Sales people are often misunderstood – by customers and prospects, who often think we’re trying to finagle our way into their schedule so we can try to hard-sell them into buying something they don’t need; by colleagues in other parts of the company, who often (wrongly) believe that sales people get all the glory without the effort; and most of all by our bosses.
Whether your boss is a sales manager or a higher-level executive, unfortunately there are many sales people’s bosses who have a few misconceptions or outdated ideas about what really leads to sales success.
Here are a few of the most important things about sales that your boss might not know:
- Sales is all about building relationships: Whether you want to call it “rapport,” “trust” or “credibility,” the core truth of sales is that it is a business of relationships. Prospects won’t want to hear from you if they don’t trust you, or if they don’t believe that you’re looking out for their best interests. Customers won’t return your calls if they don’t respect your judgment. Instead of simply dialing lots of numbers and breezing through your calling script, take time to invest in a longer conversation and a longer-term relationship with your customers. Try to get your customers to perceive you as an expert in your field, an industry peer and colleague.
- Sales is not about dialing phones, it’s about exerting influence: Yes, sales people need to make the calls. And it’s true that the more calls you dial, the more sales you ultimately make. But what’s more important than the daily numbers game of making calls is what you do with each conversation while you’re on the phone. How influential can you be as a sales person? The most successful sales people have a way of connecting with what their prospects want, empathizing with their prospect’s challenges, and guiding the conversation toward a resolution which shows the prospect how the sales person can help.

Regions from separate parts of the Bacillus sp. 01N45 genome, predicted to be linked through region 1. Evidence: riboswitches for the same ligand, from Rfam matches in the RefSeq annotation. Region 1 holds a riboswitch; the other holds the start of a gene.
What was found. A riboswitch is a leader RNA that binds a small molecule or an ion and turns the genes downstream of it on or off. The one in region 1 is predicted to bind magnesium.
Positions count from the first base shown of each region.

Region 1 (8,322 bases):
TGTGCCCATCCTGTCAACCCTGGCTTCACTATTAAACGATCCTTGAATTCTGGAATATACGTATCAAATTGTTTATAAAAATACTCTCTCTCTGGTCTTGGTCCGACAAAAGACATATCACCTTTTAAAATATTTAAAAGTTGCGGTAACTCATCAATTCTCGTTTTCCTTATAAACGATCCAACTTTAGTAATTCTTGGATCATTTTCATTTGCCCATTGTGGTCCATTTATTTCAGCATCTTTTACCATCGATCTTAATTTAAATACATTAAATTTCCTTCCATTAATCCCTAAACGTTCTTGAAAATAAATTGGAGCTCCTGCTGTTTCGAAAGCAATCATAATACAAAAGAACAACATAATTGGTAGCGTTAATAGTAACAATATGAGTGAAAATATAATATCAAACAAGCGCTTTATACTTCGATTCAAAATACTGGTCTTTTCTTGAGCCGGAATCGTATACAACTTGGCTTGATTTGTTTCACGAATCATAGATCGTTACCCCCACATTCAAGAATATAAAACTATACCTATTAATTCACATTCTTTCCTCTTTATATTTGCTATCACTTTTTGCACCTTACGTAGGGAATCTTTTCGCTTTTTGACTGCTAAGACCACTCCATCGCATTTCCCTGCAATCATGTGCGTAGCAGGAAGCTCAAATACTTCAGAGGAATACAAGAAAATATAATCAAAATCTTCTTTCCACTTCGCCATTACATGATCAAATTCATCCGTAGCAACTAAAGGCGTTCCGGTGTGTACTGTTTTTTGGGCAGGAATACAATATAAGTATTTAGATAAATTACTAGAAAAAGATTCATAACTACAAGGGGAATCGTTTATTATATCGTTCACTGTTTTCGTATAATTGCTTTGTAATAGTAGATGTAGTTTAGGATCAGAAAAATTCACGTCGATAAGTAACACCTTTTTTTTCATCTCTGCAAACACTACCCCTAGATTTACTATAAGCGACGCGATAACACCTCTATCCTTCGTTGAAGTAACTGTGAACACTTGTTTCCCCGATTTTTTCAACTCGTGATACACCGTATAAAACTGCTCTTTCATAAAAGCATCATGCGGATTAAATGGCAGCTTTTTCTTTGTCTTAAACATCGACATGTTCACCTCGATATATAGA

- Sales is a matter of generosity: Too many people (some bosses included) believe that sales is a game of seeing how much you can “get” from your prospects and customers – “get” them to agree to an appointment, “get” them to buy from you, get them to commit to a bigger contract, etc. But in today’s sales world, where customers are time-starved and budgets are tighter than ever, successful sales people are recalibrating their methods and discovering the advantages of generosity. Instead of treating sales as a competition with the customer where you try to “get” as much as possible from them, successful sales people try to see how much they can “give” to the customers. For example, can you give your customers some free business intelligence, insights, or advice – even if the customer isn’t ready to buy? Can you give your customers your undivided attention and offer them your honest analysis on how to improve their situation? Instead of jumping the gun and trying to close the sale immediately, look for ways to be a generous problem solver for your customers – and then watch as the sales and referrals come to you.
Sales people are often misunderstood (by customers and by our bosses) because people think we can just automatically dial through a calling list, unleash a sales script, and make magic happen in any sales situation. The truth is more complicated.
Sales don’t just happen automatically. Each sale results from a series of interactions and trust-building conversations to guide a prospect through the sales process. Every customer is different, with their own unique needs, problems and points of pain.
Successful sales people are experts at the art of building relationships, exercising influence, and representing our companies with generosity, tact and interpersonal intuition. No matter what advances we see in technology, sales success comes down to this human element of building relationships, one person at a time.